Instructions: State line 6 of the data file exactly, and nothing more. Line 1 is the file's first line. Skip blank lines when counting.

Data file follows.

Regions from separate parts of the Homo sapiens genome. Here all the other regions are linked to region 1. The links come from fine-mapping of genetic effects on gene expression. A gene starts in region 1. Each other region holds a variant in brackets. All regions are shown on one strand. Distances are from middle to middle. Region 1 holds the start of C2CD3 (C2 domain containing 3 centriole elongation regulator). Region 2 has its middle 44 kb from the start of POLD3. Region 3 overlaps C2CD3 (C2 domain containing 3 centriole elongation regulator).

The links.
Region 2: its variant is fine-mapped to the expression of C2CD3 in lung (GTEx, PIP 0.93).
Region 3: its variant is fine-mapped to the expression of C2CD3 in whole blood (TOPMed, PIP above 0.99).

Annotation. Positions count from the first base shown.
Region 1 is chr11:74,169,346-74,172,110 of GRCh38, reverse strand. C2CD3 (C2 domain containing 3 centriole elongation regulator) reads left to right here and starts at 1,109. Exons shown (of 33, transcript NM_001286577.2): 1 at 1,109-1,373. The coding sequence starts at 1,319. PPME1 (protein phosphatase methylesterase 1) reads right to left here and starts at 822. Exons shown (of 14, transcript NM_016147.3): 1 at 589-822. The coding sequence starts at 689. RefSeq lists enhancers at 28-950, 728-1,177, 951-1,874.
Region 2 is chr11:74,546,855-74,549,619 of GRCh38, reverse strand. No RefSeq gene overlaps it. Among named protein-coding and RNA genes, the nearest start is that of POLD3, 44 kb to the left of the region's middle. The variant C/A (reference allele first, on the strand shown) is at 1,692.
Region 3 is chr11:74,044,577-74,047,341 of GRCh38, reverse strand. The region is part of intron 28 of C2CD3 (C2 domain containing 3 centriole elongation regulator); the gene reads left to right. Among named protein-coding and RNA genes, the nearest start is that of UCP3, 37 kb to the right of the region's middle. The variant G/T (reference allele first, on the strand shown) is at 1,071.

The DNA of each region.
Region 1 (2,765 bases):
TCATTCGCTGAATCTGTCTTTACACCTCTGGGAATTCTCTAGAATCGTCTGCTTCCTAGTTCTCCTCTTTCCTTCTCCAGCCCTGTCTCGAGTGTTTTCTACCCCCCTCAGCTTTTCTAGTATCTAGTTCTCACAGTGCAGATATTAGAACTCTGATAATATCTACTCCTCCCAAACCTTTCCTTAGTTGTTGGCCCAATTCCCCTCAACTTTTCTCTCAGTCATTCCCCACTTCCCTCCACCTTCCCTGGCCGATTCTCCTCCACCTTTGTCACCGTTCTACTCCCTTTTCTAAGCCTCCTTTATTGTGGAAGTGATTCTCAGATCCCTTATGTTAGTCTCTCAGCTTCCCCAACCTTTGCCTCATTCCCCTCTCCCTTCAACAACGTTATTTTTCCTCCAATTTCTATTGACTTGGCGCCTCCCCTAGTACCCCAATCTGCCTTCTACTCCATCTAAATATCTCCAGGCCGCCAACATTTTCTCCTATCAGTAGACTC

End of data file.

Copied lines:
Region 1 is chr11:74,169,346-74,172,110 of GRCh38, reverse strand. C2CD3 (C2 domain containing 3 centriole elongation regulator) reads left to right here and starts at 1,109. Exons shown (of 33, transcript NM_001286577.2): 1 at 1,109-1,373. The coding sequence starts at 1,319. PPME1 (protein phosphatase methylesterase 1) reads right to left here and starts at 822. Exons shown (of 14, transcript NM_016147.3): 1 at 589-822. The coding sequence starts at 689. RefSeq lists enhancers at 28-950, 728-1,177, 951-1,874.